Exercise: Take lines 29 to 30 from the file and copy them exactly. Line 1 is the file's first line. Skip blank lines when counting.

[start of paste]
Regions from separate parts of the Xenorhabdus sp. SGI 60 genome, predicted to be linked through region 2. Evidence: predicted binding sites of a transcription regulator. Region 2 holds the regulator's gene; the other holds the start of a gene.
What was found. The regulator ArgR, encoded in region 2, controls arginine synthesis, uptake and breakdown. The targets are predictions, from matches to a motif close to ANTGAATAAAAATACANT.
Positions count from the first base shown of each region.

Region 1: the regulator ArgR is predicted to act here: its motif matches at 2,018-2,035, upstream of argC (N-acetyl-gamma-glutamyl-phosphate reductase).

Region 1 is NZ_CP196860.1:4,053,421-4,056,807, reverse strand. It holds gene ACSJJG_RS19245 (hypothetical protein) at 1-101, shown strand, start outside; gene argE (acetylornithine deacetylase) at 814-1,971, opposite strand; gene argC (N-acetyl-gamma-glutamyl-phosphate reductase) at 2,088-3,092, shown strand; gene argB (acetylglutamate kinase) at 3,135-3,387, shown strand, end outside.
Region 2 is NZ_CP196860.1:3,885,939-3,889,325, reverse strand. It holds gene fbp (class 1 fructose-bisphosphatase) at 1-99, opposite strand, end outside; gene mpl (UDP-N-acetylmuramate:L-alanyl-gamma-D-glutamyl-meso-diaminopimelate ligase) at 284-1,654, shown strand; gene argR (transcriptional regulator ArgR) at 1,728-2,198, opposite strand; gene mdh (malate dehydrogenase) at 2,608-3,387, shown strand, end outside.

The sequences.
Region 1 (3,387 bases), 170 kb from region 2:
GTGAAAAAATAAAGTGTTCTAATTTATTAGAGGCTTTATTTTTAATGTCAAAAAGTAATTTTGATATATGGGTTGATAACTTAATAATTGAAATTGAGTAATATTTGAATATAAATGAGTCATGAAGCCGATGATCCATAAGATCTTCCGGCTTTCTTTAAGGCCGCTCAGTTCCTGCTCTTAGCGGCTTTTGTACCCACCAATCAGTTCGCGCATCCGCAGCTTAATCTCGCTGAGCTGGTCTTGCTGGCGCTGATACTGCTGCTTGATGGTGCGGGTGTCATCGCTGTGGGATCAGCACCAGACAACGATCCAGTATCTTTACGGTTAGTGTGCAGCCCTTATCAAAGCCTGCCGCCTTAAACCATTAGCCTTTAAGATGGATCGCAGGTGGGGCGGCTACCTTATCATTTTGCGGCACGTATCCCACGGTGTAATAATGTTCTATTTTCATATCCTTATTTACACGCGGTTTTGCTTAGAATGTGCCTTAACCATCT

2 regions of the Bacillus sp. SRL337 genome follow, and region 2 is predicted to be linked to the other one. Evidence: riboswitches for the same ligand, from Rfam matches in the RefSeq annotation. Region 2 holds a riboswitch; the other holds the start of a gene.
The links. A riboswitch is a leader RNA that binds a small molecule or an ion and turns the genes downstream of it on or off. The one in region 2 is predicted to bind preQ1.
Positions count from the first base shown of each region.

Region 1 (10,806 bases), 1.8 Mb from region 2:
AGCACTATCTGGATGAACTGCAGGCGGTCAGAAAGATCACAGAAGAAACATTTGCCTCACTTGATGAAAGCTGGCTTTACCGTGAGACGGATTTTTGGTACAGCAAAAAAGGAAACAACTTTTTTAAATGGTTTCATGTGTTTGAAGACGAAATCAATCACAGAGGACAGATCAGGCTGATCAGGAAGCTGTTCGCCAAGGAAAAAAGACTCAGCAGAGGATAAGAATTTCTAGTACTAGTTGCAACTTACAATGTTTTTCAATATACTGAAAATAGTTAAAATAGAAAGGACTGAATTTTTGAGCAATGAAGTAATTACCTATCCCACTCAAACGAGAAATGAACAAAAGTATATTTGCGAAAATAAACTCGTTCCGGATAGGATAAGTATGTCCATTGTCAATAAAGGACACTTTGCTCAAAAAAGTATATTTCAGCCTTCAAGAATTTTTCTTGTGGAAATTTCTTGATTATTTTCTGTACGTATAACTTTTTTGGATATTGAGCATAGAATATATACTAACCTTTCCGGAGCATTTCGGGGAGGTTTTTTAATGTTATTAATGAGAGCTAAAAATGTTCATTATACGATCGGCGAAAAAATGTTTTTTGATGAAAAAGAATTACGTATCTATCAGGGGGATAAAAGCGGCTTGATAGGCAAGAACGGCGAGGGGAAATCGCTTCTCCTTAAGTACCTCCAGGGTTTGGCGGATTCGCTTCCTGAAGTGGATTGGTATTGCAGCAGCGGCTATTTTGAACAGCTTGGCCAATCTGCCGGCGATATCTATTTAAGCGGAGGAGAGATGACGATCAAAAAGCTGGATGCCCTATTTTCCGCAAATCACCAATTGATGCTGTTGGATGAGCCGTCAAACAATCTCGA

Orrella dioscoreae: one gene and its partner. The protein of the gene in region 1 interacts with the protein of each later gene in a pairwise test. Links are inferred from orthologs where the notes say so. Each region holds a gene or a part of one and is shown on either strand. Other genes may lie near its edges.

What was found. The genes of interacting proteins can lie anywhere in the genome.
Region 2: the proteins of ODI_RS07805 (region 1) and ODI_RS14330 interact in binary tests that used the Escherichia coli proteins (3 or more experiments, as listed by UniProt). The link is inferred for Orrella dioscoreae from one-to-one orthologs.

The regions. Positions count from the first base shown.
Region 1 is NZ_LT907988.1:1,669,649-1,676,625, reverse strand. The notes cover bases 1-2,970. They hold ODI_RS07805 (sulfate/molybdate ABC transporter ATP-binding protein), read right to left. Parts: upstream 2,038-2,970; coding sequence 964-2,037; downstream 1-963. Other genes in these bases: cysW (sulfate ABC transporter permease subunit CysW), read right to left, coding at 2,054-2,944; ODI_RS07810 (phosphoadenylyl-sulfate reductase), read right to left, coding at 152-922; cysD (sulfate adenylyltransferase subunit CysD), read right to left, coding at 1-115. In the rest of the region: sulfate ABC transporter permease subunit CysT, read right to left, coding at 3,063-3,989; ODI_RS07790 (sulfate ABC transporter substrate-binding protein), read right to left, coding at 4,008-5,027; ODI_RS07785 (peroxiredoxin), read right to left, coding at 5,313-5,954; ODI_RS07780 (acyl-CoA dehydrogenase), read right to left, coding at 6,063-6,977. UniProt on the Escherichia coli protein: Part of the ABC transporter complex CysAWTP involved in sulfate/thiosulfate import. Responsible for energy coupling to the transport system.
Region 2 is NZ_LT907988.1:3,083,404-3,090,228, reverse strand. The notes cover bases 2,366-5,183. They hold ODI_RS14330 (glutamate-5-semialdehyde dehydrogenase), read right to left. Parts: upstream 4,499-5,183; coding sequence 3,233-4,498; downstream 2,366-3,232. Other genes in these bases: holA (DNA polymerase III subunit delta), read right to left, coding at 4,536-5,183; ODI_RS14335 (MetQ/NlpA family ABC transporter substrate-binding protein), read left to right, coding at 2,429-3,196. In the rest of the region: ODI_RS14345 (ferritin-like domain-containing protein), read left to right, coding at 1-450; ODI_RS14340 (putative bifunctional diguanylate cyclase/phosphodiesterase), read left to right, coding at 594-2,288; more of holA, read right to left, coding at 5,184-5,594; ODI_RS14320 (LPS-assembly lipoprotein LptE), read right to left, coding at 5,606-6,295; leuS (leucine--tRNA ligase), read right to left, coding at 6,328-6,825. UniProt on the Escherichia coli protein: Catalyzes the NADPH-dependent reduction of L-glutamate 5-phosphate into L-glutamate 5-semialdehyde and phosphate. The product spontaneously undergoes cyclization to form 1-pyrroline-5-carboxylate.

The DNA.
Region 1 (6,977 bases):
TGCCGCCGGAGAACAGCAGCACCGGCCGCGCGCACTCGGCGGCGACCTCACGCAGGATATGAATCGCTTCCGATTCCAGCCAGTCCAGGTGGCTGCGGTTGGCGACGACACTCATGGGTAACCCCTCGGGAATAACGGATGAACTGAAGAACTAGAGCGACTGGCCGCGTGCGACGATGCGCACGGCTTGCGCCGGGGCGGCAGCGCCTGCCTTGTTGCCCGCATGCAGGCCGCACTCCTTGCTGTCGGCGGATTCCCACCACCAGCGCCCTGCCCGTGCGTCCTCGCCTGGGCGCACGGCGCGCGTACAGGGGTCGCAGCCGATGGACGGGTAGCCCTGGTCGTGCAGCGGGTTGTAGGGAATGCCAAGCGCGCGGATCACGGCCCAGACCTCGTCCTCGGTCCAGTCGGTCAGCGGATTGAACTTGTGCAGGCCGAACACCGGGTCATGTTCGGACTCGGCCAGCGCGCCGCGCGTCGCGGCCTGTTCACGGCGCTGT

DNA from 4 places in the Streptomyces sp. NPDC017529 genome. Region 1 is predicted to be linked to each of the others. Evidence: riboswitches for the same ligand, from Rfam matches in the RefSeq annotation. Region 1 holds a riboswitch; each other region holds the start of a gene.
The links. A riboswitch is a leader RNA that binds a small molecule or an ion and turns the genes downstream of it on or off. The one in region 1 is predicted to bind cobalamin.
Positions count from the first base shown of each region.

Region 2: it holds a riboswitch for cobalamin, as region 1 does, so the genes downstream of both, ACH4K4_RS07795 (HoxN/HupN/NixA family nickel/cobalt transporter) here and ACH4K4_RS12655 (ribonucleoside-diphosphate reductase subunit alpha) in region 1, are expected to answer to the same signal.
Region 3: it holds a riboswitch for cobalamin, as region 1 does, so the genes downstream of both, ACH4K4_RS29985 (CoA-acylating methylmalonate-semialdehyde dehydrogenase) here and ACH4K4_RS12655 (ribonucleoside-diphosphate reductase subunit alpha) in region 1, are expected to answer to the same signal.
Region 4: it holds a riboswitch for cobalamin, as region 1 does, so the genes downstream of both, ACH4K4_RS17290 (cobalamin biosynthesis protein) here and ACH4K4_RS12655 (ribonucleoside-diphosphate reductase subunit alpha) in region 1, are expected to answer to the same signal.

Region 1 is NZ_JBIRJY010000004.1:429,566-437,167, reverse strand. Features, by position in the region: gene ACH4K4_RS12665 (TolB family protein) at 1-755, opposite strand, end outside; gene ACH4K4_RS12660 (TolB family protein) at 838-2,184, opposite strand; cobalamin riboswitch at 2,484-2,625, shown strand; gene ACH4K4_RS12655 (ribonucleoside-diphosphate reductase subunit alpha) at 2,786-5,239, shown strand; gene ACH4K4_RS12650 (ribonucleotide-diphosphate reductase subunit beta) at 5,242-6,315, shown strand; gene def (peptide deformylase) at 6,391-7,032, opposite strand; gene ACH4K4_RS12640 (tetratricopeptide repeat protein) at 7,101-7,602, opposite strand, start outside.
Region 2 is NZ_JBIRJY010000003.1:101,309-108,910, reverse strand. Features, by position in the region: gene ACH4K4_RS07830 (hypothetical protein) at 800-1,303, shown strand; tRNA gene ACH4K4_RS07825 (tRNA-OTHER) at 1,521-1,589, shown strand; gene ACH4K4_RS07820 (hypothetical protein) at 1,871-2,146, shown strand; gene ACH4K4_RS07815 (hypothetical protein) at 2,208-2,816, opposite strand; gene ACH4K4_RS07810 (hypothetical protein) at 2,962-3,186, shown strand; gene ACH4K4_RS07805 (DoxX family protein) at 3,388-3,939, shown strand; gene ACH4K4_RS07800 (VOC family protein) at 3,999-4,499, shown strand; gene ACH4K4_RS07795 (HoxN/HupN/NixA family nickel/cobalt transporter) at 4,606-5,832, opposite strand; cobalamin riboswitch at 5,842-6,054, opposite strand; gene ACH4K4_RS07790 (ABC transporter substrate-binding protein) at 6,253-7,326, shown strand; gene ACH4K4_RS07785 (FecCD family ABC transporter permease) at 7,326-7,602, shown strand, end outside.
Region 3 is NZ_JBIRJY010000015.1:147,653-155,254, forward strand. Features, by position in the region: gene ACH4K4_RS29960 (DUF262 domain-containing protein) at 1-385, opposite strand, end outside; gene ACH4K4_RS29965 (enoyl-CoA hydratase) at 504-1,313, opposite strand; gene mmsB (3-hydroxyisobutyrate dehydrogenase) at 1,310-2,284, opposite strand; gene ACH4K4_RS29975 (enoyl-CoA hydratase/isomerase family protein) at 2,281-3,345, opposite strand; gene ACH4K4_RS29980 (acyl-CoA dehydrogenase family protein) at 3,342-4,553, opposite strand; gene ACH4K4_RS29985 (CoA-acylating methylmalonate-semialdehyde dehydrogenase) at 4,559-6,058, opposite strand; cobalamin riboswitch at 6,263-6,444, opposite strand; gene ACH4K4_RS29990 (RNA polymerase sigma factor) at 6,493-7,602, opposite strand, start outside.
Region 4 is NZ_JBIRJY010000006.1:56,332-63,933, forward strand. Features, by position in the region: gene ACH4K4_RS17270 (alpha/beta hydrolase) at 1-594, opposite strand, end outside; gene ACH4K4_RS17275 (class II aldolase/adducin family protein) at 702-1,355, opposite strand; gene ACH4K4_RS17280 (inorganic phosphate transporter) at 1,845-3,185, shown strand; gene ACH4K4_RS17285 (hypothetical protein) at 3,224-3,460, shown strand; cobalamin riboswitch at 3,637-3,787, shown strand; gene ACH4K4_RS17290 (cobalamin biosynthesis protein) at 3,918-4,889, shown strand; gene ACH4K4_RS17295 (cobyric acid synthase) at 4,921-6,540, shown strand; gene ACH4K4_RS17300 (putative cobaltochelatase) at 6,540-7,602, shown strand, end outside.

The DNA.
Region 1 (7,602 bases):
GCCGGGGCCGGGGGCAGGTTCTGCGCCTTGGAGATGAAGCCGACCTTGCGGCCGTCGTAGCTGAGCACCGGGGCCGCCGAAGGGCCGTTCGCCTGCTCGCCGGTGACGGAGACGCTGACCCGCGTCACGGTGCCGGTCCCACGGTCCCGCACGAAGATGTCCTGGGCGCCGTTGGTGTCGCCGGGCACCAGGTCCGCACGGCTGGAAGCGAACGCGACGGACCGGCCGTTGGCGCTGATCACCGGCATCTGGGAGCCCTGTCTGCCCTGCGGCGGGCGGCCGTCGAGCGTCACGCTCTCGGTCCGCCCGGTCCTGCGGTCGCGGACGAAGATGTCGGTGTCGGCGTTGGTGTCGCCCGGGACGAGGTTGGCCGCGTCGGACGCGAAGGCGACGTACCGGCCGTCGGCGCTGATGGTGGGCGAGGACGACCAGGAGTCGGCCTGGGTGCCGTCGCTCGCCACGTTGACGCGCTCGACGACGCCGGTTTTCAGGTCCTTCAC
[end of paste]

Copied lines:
Region 4: it holds a riboswitch for cobalamin, as region 1 does, so the genes downstream of both, ACH4K4_RS17290 (cobalamin biosynthesis protein) here and ACH4K4_RS12655 (ribonucleoside-diphosphate reductase subunit alpha) in region 1, are expected to answer to the same signal.

Region 1 is NZ_JBIRJY010000004.1:429,566-437,167, reverse strand. Features, by position in the region: gene ACH4K4_RS12665 (TolB family protein) at 1-755, opposite strand, end outside; gene ACH4K4_RS12660 (TolB family protein) at 838-2,184, opposite strand; cobalamin riboswitch at 2,484-2,625, shown strand; gene ACH4K4_RS12655 (ribonucleoside-diphosphate reductase subunit alpha) at 2,786-5,239, shown strand; gene ACH4K4_RS12650 (ribonucleotide-diphosphate reductase subunit beta) at 5,242-6,315, shown strand; gene def (peptide deformylase) at 6,391-7,032, opposite strand; gene ACH4K4_RS12640 (tetratricopeptide repeat protein) at 7,101-7,602, opposite strand, start outside.